Or, by the time we came back, there might not be a world left to save, I thought, feeling a dark melancholy creeping to overtake my mood.

Instead, I turned back to the Lances and forced a smile onto my face. “So Bairon, how did Mica manage to win with only one eye?”

A scowl flashed across Bairon’s face, but it quickly transformed into a wry grin as he took in my expression. “Well, you know how grumpy she gets when you don’t let her win.”

Mica stamped her foot and crossed her arms, making her look more childlike than ever. “You let me win, did you? Maybe if you were more versatile, Bai, you wouldn’t have ended up buried ten feet into the wall.”

I chuckled and felt the sourness leaving me. Even one side of Varay’s lips quirked up in something that almost looked like a smile.

“I’m curious, though, what were you doing with the lightning tendrils while you were under the effects of Thunderclap Impulse?” I asked. “I couldn’t keep up with the micro-movements while your reactions were so fast.”

Bairon’s head turned to the side slightly as he regarded me in surprise. “You noticed? But how? I…” He cut himself off with a disbelieving laugh. “Nevermind, nothing you do surprises me anymore. As for your question, I can extend my senses out through the lightning-attribute mana when casting Thunderclap Impulse.”

“So you’ve even improved on my spell. Impressive.”

Mica snorted. “If you’re going to be a one-trick pony, it better be a good trick.”

“Perhaps your head has grown too big for your small body,” Bairon said, flexing his hands and making electricity jump between his fingers. “I think a rematch is necessary.”

“Actually,” Varay cut in, raising her brows at me, “I was hoping Arthur might agree to a bout with me. It’s been a very long time since we sparred. I know I speak for all three of us when I say that we’d like to get a closer look at your capabilities.”

Read first at ""

I thought about this, then shook my head. Although I knew I needed to help the Lances grow stronger—somehow—I didn’t think that sparring was the way. “Actually, I was just about to excuse myself. I’ve been waiting on Gideon for something, and I’d like to check on his progress.”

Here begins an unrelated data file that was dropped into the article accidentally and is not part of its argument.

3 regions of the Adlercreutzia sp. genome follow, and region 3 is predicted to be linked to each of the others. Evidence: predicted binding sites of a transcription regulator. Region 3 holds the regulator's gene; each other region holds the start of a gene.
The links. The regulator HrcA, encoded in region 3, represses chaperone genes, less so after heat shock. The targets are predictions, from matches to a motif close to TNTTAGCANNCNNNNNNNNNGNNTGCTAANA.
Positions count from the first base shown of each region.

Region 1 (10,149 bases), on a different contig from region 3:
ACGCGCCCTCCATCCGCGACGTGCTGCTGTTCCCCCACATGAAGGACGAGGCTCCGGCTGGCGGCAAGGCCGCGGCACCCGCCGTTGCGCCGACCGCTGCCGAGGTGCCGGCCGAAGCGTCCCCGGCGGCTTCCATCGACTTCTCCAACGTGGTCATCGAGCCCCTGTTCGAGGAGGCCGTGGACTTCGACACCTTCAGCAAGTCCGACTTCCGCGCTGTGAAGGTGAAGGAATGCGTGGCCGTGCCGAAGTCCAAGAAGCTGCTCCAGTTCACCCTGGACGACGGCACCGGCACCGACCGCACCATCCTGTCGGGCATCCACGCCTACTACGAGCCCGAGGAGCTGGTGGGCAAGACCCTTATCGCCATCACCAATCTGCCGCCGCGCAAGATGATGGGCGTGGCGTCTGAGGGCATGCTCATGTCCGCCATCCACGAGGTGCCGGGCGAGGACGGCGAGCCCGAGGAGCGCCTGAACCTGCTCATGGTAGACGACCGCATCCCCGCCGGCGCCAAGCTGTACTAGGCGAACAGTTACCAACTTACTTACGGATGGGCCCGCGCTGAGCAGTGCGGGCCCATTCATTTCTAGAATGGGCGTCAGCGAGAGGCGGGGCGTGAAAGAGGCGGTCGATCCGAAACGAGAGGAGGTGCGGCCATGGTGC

“Understood,” she replied. “I suppose I should check in with Lords Earthborn and Silvershale on the defensive alterations they are making to the city.” I could sense the mostly-concealed hesitation in Varay’s voice. When I gave her a wry smile, she sighed. “Their bickering is tiresome.”

Chuckling, I said, “Well, good luck with that.” I gave the three Lances a small wave in farewell, then started down the long tunnel back to Vildorial, where I circumnavigated the city to arrive at the Earthborn Institute. Regis padded along silently behind me.

The gate into the school was guarded, but the dwarves there only watched warily as we passed by. The school’s carved-stone halls hummed with the constant rumble of machinery, folding in any noise Gideon’s lab may have made, and eventually, I had to ask for directions from a passing faculty member in order to track him down. Read first at ""

This led me deep into the bowels of the school where the hallways were plain and unadorned, looking more like a prison than an educational institution. Heavy stone doors lined both sides of the hall at regular intervals on my right, while those on the left were much more spread out. I found what I was looking for halfway down the hall .

The door was propped partially open, a fact that probably had something to do with the dry heat and burning stench that was wafting out into the hall, Gideon’s harsh voice coming along with it.